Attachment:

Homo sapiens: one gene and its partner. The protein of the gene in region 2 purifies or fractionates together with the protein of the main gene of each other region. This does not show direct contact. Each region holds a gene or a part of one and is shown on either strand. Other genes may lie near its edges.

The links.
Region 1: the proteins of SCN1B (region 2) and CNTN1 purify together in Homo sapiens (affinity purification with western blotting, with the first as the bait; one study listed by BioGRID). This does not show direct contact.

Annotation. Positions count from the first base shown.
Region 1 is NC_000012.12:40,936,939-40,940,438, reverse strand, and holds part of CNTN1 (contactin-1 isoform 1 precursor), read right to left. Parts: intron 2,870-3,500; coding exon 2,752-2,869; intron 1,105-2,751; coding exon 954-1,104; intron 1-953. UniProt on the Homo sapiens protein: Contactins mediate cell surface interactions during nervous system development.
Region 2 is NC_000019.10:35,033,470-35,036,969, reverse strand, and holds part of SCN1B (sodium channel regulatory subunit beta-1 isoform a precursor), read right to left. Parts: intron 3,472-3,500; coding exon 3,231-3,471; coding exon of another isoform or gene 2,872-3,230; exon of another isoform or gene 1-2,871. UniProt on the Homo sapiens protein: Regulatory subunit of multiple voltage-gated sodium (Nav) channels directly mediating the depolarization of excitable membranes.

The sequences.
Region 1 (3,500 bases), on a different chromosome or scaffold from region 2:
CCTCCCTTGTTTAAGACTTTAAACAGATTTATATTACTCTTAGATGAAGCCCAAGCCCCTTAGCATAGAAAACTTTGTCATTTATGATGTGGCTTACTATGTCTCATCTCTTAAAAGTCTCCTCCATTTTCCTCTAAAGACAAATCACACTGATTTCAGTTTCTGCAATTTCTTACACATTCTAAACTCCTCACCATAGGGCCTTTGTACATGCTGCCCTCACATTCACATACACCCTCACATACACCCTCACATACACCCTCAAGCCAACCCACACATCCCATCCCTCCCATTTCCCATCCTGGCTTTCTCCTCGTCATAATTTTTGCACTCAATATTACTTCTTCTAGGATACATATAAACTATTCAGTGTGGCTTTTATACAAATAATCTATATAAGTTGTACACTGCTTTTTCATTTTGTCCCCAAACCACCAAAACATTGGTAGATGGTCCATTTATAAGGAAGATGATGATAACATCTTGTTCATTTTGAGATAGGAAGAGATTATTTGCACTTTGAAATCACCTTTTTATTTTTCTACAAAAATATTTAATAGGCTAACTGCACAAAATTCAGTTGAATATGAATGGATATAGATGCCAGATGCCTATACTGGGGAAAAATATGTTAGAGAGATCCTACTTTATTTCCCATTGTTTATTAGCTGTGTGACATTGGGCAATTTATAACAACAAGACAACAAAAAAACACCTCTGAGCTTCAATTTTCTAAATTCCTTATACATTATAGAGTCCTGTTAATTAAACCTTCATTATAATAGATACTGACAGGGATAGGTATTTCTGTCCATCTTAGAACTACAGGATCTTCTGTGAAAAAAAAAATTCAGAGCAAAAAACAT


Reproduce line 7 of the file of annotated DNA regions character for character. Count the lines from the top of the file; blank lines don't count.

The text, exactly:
The sequences.